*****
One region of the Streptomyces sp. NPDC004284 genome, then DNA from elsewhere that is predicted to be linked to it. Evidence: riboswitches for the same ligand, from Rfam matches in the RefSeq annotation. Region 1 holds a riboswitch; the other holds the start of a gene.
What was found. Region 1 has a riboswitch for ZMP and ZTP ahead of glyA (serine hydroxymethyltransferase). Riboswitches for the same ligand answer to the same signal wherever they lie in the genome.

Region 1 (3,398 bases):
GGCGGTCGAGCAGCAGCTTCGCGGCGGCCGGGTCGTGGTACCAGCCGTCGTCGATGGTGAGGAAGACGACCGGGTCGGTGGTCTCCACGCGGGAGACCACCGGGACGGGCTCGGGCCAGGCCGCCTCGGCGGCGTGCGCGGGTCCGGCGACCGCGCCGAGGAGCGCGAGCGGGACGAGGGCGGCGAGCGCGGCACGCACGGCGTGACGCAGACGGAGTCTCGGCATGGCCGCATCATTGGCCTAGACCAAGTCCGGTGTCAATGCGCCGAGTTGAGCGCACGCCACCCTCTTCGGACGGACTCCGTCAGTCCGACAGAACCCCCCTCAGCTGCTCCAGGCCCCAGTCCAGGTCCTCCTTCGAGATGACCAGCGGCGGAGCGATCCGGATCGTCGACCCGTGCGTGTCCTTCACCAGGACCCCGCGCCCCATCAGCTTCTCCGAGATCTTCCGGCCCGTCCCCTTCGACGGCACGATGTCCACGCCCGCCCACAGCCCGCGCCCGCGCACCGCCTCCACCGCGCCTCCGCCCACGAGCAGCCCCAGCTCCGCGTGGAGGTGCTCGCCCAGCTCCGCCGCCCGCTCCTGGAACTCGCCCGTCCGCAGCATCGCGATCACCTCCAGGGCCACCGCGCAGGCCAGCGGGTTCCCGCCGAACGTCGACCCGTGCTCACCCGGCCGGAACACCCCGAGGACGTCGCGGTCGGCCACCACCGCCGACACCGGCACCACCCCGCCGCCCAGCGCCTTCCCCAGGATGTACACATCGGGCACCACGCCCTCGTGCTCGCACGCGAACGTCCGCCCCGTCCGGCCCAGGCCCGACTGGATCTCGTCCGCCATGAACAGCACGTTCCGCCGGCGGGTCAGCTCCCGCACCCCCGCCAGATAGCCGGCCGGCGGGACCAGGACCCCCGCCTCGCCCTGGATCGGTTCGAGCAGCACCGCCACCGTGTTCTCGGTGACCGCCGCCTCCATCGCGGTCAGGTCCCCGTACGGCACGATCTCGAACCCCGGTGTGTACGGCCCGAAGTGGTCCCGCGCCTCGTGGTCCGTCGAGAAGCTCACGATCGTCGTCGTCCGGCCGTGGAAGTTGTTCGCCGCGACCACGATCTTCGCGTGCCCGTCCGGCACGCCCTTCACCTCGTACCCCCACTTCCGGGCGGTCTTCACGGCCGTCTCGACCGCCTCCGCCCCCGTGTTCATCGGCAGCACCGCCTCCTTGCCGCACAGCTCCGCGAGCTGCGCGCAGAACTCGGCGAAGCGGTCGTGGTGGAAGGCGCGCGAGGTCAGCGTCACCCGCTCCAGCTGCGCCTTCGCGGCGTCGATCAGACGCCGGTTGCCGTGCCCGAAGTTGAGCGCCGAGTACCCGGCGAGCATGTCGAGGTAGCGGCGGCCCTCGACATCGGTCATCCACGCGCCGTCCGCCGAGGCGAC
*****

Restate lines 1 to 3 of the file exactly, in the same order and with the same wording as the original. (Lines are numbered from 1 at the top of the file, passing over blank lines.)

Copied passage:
One region of the Streptomyces sp. NPDC004284 genome, then DNA from elsewhere that is predicted to be linked to it. Evidence: riboswitches for the same ligand, from Rfam matches in the RefSeq annotation. Region 1 holds a riboswitch; the other holds the start of a gene.
What was found. Region 1 has a riboswitch for ZMP and ZTP ahead of glyA (serine hydroxymethyltransferase). Riboswitches for the same ligand answer to the same signal wherever they lie in the genome.

Region 1 (3,398 bases):